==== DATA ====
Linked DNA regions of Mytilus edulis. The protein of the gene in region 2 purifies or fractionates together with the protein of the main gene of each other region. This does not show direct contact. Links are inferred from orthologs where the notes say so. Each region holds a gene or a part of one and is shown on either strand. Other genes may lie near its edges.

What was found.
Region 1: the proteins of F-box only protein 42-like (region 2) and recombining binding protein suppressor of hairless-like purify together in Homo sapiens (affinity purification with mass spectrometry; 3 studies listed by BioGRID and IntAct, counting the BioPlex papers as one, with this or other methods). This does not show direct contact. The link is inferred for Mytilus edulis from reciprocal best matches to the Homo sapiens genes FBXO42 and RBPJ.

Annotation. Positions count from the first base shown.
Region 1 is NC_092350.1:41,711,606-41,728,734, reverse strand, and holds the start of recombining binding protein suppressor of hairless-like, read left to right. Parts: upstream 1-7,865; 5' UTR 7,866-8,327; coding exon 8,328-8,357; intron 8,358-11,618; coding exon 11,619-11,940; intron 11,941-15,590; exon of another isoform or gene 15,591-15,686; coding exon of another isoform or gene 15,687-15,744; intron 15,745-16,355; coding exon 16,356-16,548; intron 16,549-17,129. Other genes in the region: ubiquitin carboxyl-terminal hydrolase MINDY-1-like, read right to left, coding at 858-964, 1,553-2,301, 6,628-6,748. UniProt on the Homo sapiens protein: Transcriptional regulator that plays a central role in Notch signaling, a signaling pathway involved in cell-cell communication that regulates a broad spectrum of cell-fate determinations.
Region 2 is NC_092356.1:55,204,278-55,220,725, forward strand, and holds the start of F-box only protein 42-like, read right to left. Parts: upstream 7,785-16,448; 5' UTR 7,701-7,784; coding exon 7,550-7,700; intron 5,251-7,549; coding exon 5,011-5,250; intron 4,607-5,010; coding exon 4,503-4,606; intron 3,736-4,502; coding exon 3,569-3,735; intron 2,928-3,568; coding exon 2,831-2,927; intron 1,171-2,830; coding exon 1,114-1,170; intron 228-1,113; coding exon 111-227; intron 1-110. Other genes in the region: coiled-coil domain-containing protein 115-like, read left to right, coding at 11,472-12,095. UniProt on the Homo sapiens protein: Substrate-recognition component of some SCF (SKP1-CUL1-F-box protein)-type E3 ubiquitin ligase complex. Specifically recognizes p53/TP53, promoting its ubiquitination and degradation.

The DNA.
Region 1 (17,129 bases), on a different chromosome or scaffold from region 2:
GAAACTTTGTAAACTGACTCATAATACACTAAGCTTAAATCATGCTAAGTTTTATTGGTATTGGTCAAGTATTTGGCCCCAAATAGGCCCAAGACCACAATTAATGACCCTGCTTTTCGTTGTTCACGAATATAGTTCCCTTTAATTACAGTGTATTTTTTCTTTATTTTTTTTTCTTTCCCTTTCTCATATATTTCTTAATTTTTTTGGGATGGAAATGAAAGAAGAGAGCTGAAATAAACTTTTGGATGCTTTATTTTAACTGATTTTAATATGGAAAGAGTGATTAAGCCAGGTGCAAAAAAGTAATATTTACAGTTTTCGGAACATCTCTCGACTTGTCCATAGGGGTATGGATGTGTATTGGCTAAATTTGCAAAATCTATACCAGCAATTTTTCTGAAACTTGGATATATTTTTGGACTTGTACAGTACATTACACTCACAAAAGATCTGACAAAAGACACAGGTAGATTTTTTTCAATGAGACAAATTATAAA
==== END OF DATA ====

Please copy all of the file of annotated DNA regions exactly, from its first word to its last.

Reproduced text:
Linked DNA regions of Mytilus edulis. The protein of the gene in region 2 purifies or fractionates together with the protein of the main gene of each other region. This does not show direct contact. Links are inferred from orthologs where the notes say so. Each region holds a gene or a part of one and is shown on either strand. Other genes may lie near its edges.

What was found.
Region 1: the proteins of F-box only protein 42-like (region 2) and recombining binding protein suppressor of hairless-like purify together in Homo sapiens (affinity purification with mass spectrometry; 3 studies listed by BioGRID and IntAct, counting the BioPlex papers as one, with this or other methods). This does not show direct contact. The link is inferred for Mytilus edulis from reciprocal best matches to the Homo sapiens genes FBXO42 and RBPJ.

Annotation. Positions count from the first base shown.
Region 1 is NC_092350.1:41,711,606-41,728,734, reverse strand, and holds the start of recombining binding protein suppressor of hairless-like, read left to right. Parts: upstream 1-7,865; 5' UTR 7,866-8,327; coding exon 8,328-8,357; intron 8,358-11,618; coding exon 11,619-11,940; intron 11,941-15,590; exon of another isoform or gene 15,591-15,686; coding exon of another isoform or gene 15,687-15,744; intron 15,745-16,355; coding exon 16,356-16,548; intron 16,549-17,129. Other genes in the region: ubiquitin carboxyl-terminal hydrolase MINDY-1-like, read right to left, coding at 858-964, 1,553-2,301, 6,628-6,748. UniProt on the Homo sapiens protein: Transcriptional regulator that plays a central role in Notch signaling, a signaling pathway involved in cell-cell communication that regulates a broad spectrum of cell-fate determinations.
Region 2 is NC_092356.1:55,204,278-55,220,725, forward strand, and holds the start of F-box only protein 42-like, read right to left. Parts: upstream 7,785-16,448; 5' UTR 7,701-7,784; coding exon 7,550-7,700; intron 5,251-7,549; coding exon 5,011-5,250; intron 4,607-5,010; coding exon 4,503-4,606; intron 3,736-4,502; coding exon 3,569-3,735; intron 2,928-3,568; coding exon 2,831-2,927; intron 1,171-2,830; coding exon 1,114-1,170; intron 228-1,113; coding exon 111-227; intron 1-110. Other genes in the region: coiled-coil domain-containing protein 115-like, read left to right, coding at 11,472-12,095. UniProt on the Homo sapiens protein: Substrate-recognition component of some SCF (SKP1-CUL1-F-box protein)-type E3 ubiquitin ligase complex. Specifically recognizes p53/TP53, promoting its ubiquitination and degradation.

The DNA.
Region 1 (17,129 bases), on a different chromosome or scaffold from region 2:
GAAACTTTGTAAACTGACTCATAATACACTAAGCTTAAATCATGCTAAGTTTTATTGGTATTGGTCAAGTATTTGGCCCCAAATAGGCCCAAGACCACAATTAATGACCCTGCTTTTCGTTGTTCACGAATATAGTTCCCTTTAATTACAGTGTATTTTTTCTTTATTTTTTTTTCTTTCCCTTTCTCATATATTTCTTAATTTTTTTGGGATGGAAATGAAAGAAGAGAGCTGAAATAAACTTTTGGATGCTTTATTTTAACTGATTTTAATATGGAAAGAGTGATTAAGCCAGGTGCAAAAAAGTAATATTTACAGTTTTCGGAACATCTCTCGACTTGTCCATAGGGGTATGGATGTGTATTGGCTAAATTTGCAAAATCTATACCAGCAATTTTTCTGAAACTTGGATATATTTTTGGACTTGTACAGTACATTACACTCACAAAAGATCTGACAAAAGACACAGGTAGATTTTTTTCAATGAGACAAATTATAAA